Wednesday Word: The Great Litany

Every year on the 5th Sunday in Lent we either read (8 am) or sing (10:30) The Great Litany. Due to COVID and restrictions on indoor singing, we will be reading it at the 9:30 service this year.

A litany is a liturgical form of prayer consisting of announced petitions/biddings with formalized, fixed responses from the congregation. You can find a variety of litanies in the BCP – Suffrage B in Evening Prayer; Forms I, IV, and V of Prayers of the People; and Ps. 136 are all good examples. Litanies have been in use in the Church from the time of Pelagius I (492-496), and a litany was the first rite published in English in 1544 as a special supplication when Henry VIII was at war with Scotland and France. This Sunday's Great Litany is called that because this one is much longer than any other litany in the Prayer Book and has five distinct sections.

So as I said, every 5th Sunday in Lent we pray The Great Litany. We should probably pray it more often, as there are a variety of petitions that address our daily lives. And it does seem that, every year, I find something in it that grabs my attention. More often than not, with Palm Sunday and Holy Week on the horizon, the petition to “Remember not, Lord Christ, our offenses . . .” hits home. I also tend to focus on the petition mentioning Christ's “Agony and Bloody Sweat; by thy Cross and Passion; by the precious Death and Burial . . .” And there are other petitions I focus on at different times.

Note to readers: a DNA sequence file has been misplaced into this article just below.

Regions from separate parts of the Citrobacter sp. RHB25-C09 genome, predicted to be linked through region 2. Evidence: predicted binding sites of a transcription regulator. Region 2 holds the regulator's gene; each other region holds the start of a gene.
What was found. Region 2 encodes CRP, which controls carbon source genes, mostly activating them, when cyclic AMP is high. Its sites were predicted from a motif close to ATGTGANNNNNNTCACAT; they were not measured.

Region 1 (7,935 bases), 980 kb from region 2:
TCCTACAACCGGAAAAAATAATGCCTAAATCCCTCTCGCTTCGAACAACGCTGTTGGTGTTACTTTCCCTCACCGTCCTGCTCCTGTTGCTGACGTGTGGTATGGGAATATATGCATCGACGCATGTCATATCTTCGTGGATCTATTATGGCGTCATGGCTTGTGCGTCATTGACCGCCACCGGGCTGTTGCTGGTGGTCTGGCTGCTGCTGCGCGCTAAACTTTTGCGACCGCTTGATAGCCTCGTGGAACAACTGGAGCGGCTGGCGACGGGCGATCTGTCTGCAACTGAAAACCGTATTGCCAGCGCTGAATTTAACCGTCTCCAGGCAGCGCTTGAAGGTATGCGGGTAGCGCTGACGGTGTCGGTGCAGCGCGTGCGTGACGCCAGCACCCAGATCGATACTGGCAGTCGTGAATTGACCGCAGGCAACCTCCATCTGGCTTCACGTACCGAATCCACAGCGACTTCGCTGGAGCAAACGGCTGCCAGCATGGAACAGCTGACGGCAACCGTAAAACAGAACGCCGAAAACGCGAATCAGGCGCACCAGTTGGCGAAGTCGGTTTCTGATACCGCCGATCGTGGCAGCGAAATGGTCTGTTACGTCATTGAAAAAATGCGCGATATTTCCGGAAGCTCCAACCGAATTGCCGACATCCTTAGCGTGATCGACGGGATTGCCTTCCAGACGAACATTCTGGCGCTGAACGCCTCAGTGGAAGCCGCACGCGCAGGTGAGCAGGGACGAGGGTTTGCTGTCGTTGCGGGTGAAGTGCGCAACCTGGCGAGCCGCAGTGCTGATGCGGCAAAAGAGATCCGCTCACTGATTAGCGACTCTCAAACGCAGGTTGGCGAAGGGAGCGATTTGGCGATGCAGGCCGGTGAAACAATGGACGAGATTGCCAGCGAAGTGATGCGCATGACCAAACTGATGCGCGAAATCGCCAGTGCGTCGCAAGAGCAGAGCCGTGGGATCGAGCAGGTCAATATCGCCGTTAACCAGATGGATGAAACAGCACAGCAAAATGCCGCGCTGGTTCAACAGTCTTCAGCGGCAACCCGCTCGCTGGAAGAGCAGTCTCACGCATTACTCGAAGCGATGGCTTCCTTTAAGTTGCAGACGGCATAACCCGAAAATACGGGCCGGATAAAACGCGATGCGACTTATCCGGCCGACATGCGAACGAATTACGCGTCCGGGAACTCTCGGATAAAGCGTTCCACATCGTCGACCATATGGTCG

This past year has been a doozy. We've come yet again face-to-face with racial inequality and injustice in the murders of George Floyd, Breonna Taylor, Daniel Prude, Etonne Tanzymore, and so many others. We have spent a year dealing with a global pandemic which has killed over 2.6 million people worldwide and affects people of color more often in this country. And on the Feast of the Epiphany, January 6, our country survived an attempted coup led by white supremacists, Nazi sympathizers, neo-fascist Proud Boys, Christian nationalists, and other right wing hate groups.

All of these memories from this past year came flooding back as I proofed the bulletin for Lent 5.

From all false doctrine, heresy, and schism . . . Good Lord, deliver us.

From lightning and tempest . . . from plague, pestilence, and famine, Good Lord, deliver us.

From all oppression, conspiracy, and rebellion . . . Good Lord, deliver us.

The Church has used a form of these petitions for centuries, and the Litany has been part of the Prayer Book since 1549. Over the years parts of the Litany have had more meaning at certain times than others.

This was a year like none other in our lifetimes, so it just may be that we pray the Great Litany like we have never prayed it before in our lifetimes.



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